Seeking new revenues, states are starting to consider taxation of cloud-based services. For example, Washington enacted a statute which specifically taxes Software as a Service (SaaS) providers. Other states have issued letter rulings addressing specific fact scenarios. Missouri ruled that SaaS hosted on an out-of-state server are not subject to sales tax when accessed by an in-state user. In contrast, New York has concluded that it can impose a tax on software hosted on an out-of-state server and accessed by an in-state user. Rulings such as these can subject a provider to a state’s sales and use tax regime.
Historically, states have imposed tax on the sale of tangible personal property. Businesses providing services have largely escaped taxation of these services. These principles were codified with traditional “bricks and mortar” businesses in mind.
But, in the past two decades, states have struggled to amend long-standing statutes to address the taxation of digital products. State legislatures have failed to develop a consistent method of taxing, for example, a digital download of software. Some states remain steadfast in only taxing tangible personal property provided to taxpayers in their state. Other states now impose tax on certain services provided within their state. Still others have adapted their statutes to now tax downloads of digital products or web-based software. Cloud computing is a further evolution that will stretch traditional state tax principles.
Impact on Cloud Service Providers and Users of Cloud Services
One of the biggest challenges the industry will face is how to define what providers and buyers of those services are actually buying or selling. SaaS models apply to distinct user groups, but all are predicated on borderless global networks. Will a state treat cloud-based products as tangible personal property or as a service? How do states tax these services, if at all? If a business is located in California, servers are located in Washington and the consumer is located in Arizona, which state’s laws apply? California’s because the business is headquartered there? Washington’s because the servers are physically located there? Or, Arizona’s because the end-user is located there? The answers to these questions can result in meaningful tax differences that will impact a business’s bottom line.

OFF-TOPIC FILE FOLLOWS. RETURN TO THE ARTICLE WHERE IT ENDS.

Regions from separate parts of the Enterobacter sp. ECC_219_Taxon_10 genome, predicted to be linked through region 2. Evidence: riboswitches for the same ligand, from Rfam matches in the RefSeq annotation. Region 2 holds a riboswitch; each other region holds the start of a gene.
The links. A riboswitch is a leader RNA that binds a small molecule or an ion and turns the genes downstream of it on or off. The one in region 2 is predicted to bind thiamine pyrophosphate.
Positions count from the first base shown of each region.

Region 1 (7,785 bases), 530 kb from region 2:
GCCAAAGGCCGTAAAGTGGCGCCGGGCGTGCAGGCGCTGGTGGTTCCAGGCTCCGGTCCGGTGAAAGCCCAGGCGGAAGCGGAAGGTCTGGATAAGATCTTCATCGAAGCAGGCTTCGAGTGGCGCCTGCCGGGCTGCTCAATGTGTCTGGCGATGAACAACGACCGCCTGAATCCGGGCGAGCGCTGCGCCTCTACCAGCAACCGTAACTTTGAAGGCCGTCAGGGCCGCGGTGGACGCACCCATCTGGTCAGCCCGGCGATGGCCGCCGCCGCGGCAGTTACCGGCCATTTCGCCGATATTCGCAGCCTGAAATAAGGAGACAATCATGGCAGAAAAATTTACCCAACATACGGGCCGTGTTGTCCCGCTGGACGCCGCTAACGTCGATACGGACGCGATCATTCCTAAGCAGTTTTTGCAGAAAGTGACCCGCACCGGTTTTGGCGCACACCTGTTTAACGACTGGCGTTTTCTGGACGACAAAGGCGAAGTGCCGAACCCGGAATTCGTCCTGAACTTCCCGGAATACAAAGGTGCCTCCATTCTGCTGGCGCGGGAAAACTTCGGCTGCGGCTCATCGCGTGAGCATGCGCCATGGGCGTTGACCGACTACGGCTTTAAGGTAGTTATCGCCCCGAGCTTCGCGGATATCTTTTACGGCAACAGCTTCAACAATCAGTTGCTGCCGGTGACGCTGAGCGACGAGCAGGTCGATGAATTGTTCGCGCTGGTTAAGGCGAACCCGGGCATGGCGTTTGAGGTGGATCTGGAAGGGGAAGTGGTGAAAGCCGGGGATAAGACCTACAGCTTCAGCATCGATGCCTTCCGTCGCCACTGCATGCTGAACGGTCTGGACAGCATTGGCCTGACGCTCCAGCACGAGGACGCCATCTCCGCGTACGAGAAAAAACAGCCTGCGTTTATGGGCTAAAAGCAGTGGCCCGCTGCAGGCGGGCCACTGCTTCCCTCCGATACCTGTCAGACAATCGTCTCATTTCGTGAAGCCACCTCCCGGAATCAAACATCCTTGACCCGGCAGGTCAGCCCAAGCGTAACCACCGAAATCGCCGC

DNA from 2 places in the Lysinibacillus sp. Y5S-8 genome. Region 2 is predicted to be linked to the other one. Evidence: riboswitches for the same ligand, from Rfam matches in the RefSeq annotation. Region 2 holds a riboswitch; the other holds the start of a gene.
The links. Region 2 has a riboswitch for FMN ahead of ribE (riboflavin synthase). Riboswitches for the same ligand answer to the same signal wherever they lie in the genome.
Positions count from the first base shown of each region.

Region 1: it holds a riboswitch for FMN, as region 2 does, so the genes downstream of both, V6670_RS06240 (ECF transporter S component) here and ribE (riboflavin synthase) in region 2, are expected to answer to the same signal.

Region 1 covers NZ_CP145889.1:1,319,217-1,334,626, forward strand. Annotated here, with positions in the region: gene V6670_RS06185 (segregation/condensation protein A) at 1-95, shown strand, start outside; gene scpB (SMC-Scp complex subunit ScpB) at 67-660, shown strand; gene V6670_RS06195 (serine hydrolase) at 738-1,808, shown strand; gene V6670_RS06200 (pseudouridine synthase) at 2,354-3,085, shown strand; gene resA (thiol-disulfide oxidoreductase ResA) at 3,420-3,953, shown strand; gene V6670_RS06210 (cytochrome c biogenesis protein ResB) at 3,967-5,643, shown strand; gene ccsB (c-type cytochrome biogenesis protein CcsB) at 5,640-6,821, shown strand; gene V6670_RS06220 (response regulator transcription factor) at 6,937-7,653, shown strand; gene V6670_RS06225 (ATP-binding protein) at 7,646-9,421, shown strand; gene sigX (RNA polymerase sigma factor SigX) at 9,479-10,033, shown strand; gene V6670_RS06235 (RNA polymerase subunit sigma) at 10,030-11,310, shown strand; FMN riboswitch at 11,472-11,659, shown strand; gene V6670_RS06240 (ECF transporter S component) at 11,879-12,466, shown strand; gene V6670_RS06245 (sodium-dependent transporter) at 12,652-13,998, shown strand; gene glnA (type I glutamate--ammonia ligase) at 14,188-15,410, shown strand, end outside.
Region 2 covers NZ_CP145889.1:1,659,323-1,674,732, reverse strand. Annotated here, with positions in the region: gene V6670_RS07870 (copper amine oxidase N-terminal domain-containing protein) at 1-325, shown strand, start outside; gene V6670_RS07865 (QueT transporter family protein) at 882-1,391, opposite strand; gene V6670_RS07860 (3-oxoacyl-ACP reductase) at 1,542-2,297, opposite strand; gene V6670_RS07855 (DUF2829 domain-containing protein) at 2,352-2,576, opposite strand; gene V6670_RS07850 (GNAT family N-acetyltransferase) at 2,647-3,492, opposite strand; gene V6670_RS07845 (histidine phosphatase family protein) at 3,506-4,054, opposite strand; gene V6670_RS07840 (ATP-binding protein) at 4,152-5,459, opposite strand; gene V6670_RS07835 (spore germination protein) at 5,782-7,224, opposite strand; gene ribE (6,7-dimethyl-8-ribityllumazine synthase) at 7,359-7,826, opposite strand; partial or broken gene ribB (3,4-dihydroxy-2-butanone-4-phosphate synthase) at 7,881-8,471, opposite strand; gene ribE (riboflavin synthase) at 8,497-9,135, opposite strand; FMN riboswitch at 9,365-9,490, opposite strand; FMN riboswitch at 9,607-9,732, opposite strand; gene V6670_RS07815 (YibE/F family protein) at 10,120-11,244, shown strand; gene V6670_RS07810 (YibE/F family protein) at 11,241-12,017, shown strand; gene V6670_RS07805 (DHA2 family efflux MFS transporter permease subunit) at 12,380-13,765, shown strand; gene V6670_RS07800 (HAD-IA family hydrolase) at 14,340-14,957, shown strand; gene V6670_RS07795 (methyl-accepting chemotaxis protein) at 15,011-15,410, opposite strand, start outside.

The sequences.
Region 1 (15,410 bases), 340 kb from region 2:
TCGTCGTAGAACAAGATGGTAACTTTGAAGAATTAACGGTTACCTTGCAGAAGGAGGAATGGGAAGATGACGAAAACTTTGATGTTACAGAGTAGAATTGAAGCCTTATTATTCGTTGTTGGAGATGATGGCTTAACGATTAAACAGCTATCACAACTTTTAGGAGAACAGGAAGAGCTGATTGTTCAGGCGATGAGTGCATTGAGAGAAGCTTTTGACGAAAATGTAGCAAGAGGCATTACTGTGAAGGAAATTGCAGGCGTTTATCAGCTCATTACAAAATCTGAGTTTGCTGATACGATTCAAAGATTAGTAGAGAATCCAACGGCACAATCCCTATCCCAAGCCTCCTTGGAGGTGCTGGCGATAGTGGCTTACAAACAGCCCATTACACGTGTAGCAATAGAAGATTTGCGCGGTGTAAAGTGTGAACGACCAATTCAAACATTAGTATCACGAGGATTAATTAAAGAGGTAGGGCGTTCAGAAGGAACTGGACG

States are also focused on end-users as a source of revenue. Some states have characterized the licensing of cloud-based services as a lease of tangible personal property. Property leased in a state could create income tax nexus for the user of cloud-based services. This could mean that a business that licensed, for example, SaaS products in another state, unwittingly expanded its income tax footprint, subjecting it to filing income tax returns in that state.
Service providers should act now to anticipate upcoming tax issues for their particular business model. Since states are adopting taxation laws with very different philosophies, and the laws evolve continually, your strategy will need to be revised frequently. Due to the nuances of how the laws are evolving, your entire corporate strategy may evolve.
States will continue to find ways to tax cloud-based services. Businesses, both providers and users of cloud-based services, need to understand this evolution. For help navigating the rapidly evolving cloud services taxation issues, please contact Brendan Lund, Esq. at: (650) 342-9600 or firstname.lastname@example.org.